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One of the reasons why I visit developed countries is I’m fascinated by good. I am captivated by beauty, knowledge and order. Like Aristotle once argued, knowledge can be an end in itself and can provide joy in itself. Developed nations understand that. Libraries are not wasted spaces. They exist to both delight and train the mind. Museums, galleries and parks are not optional. People fight to preserve them.

When things break down in those countries, the default response is to repair them. Things work because they should work, not because there is a financial reward. The people have embraced a value system that makes it so. Education then becomes the capstone; training, liberating and molding minds to do the work of nation building – whether in public or private service. In those societies, it is so called soft values – courtesy, love, tolerance and thirst for knowledge – that produce a working society. Hard values like vision, discipline and drive ensure that those values are enshrined in processes and repetitive predictable outcomes.

In Nigeria, the seeming absence of widespread values in the public sector, means Nigerians are depending on a few rare and committed public servants to change our nation. We’re waiting for the conscious and well educated to run for office. We’re waiting for a “critical mass” to put themselves forward. We’re waiting for personalities who don’t primarily work for money, but instead do so because they desire to serve. God knows public service in Nigeria doesn’t really pay one’s bills. So, we wait for people with national pride. But, what exactly produces pride in a Nigerian? What fuels it, so we can produce many more of these selfless souls?

As we wait, patients die because not enough great doctors exist. Public works go unfinished because there are not enough honest civil servants and contractors.

Without values as the operating system of government, we will keep expecting Nigeria to get better through draconian anti-corruption tactics. People will simply hold on until the next regime and then return to status quo. After all, no one bothered to engage their hearts. No one paid attention to values. No one reformed education – the pipeline for critical skills and thinking.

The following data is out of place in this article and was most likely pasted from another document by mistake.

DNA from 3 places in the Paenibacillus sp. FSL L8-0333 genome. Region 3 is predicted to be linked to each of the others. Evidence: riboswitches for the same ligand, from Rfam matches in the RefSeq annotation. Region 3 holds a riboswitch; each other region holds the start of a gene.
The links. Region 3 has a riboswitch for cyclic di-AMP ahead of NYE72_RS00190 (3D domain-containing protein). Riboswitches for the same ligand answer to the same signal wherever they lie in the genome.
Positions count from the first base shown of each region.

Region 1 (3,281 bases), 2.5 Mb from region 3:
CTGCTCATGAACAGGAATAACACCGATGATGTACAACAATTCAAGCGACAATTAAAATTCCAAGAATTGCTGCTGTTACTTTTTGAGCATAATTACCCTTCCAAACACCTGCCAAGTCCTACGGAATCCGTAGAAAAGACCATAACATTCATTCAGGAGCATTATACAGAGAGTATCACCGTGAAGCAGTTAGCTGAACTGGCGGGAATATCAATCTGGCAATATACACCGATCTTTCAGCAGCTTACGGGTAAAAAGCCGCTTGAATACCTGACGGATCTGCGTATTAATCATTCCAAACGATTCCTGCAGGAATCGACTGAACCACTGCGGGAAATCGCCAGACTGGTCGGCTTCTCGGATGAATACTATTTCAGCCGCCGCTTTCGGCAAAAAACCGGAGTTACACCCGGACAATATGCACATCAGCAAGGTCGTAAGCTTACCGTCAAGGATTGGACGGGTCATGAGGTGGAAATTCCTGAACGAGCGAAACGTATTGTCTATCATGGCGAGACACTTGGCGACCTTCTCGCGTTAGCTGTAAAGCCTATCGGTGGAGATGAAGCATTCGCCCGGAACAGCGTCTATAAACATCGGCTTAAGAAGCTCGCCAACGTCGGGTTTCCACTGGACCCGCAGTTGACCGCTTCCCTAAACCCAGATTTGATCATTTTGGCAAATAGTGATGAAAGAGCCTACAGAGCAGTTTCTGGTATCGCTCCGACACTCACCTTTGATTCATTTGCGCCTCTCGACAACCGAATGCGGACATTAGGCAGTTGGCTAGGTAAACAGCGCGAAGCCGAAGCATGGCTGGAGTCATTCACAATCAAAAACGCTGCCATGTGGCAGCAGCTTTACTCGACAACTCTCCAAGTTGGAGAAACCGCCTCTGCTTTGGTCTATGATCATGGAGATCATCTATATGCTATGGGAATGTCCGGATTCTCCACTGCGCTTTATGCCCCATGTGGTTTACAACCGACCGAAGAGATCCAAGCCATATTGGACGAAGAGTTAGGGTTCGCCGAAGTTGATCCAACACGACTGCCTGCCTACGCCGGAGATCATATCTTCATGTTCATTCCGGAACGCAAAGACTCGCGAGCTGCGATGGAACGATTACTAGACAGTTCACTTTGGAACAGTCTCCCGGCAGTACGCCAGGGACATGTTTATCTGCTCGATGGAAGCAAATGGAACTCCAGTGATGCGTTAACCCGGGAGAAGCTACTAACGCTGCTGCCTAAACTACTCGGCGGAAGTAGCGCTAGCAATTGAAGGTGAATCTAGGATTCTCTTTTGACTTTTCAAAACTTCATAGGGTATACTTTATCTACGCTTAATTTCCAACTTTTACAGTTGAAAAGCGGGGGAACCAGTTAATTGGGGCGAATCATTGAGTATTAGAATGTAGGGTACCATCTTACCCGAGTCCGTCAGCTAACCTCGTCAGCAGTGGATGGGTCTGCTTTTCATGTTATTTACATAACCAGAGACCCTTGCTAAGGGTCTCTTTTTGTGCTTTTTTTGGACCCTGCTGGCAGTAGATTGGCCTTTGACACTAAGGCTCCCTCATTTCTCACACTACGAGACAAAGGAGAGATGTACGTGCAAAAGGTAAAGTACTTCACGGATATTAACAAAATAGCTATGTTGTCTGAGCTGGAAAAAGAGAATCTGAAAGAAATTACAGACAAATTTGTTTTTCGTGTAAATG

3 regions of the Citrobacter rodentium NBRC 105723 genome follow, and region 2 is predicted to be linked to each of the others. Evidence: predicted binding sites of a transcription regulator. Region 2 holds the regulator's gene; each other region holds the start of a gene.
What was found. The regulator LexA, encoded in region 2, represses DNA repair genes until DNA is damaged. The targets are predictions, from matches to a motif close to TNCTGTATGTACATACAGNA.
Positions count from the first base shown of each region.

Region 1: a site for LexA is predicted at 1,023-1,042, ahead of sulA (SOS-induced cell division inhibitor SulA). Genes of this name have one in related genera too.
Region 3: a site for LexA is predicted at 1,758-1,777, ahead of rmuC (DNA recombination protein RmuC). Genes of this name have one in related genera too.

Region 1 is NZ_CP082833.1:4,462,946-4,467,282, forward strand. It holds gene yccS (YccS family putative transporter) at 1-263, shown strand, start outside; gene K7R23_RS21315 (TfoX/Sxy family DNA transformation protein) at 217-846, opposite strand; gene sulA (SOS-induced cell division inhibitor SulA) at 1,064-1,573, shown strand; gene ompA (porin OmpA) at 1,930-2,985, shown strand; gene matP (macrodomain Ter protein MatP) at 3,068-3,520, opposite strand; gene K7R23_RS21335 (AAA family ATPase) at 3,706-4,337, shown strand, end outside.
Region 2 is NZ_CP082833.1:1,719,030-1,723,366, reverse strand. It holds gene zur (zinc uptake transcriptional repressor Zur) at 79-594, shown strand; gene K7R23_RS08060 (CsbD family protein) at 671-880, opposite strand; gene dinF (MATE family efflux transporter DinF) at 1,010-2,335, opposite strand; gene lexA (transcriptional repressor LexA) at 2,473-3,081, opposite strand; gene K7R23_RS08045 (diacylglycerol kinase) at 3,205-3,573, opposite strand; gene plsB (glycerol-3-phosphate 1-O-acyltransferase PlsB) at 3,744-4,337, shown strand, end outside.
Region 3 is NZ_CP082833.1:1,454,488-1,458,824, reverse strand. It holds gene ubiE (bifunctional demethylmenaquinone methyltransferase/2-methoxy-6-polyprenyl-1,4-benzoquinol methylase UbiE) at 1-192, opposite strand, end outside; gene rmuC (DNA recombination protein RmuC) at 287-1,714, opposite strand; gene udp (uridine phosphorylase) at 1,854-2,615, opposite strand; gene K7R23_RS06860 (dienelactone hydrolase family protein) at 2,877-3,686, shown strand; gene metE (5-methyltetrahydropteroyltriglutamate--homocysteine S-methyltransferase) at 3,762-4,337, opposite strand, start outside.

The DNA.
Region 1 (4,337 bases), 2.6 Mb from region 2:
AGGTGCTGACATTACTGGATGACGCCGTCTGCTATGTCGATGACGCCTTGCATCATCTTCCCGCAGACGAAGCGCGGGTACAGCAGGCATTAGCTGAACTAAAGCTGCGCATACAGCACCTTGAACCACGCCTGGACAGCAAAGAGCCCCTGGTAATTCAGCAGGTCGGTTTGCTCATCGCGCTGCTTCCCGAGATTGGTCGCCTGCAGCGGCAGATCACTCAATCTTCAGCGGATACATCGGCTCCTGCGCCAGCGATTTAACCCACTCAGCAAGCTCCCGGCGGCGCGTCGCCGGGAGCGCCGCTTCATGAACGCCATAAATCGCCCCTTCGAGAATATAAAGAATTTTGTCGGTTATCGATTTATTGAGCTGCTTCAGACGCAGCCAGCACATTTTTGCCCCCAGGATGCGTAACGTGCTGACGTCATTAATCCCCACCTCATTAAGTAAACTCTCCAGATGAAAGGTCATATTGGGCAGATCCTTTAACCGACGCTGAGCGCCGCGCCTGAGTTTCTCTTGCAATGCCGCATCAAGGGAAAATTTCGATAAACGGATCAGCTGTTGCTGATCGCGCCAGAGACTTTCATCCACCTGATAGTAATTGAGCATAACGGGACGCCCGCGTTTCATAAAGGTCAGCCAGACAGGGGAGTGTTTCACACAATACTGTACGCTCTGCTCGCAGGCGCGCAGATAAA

People say Nigeria is changing, yet we seem so skilled at snatching defeat from the jaws of victory. We heard the change noises before. We’ve witnessed our capacity to move two steps forward only to then move three steps back. We all know what incremental change looks like when it’s offered by tainted hands, incapable of excising the rot from the root.

“Human” numbers don’t lie. We hype GDP yet downplay GDP per capita. We shout infrastructure yet ignore unemployment. Who exactly will build and run our infrastructure. The unskilled? Expats? Repats? Meanwhile, Nigeria seems focused on being first in the race for child mortality, poverty and out-of-school kids. We really think we’re changing because individual stars succeed, despite Nigeria? We think we’re changing? Really?

I don’t have silver bullet solutions. But I do know that reforming education and culture will help. I know that fundamentally redesigning our political structures is a given. Many Nigerians know someone or a platform that is making great strides in reforming the country. Can we support them? Can we volunteer our time, money and voice to promote them? Perhaps, instead of guilt tripping people into doing “anything”, we should point them in the direction of people who are already doing “something”, so they can help them. That’s how critical mass is built. Split efforts won’t help Nigeria.

It’s sad, but sometimes we forget that nations are simply inanimate spaces, without the hearts and minds of the people. They last for millennia. If Nigerians don’t get their act together, Nigeria will wait for the next generation and then the next. It will outlive us and our nonsense.

For more of my random thoughts about life, you should get my book, UNSCRIPTED.

Human numbers don't lie. We hype GDP yet downplay GDP per capita. We shout infrastructure yet ignore unemployment. Click To Tweet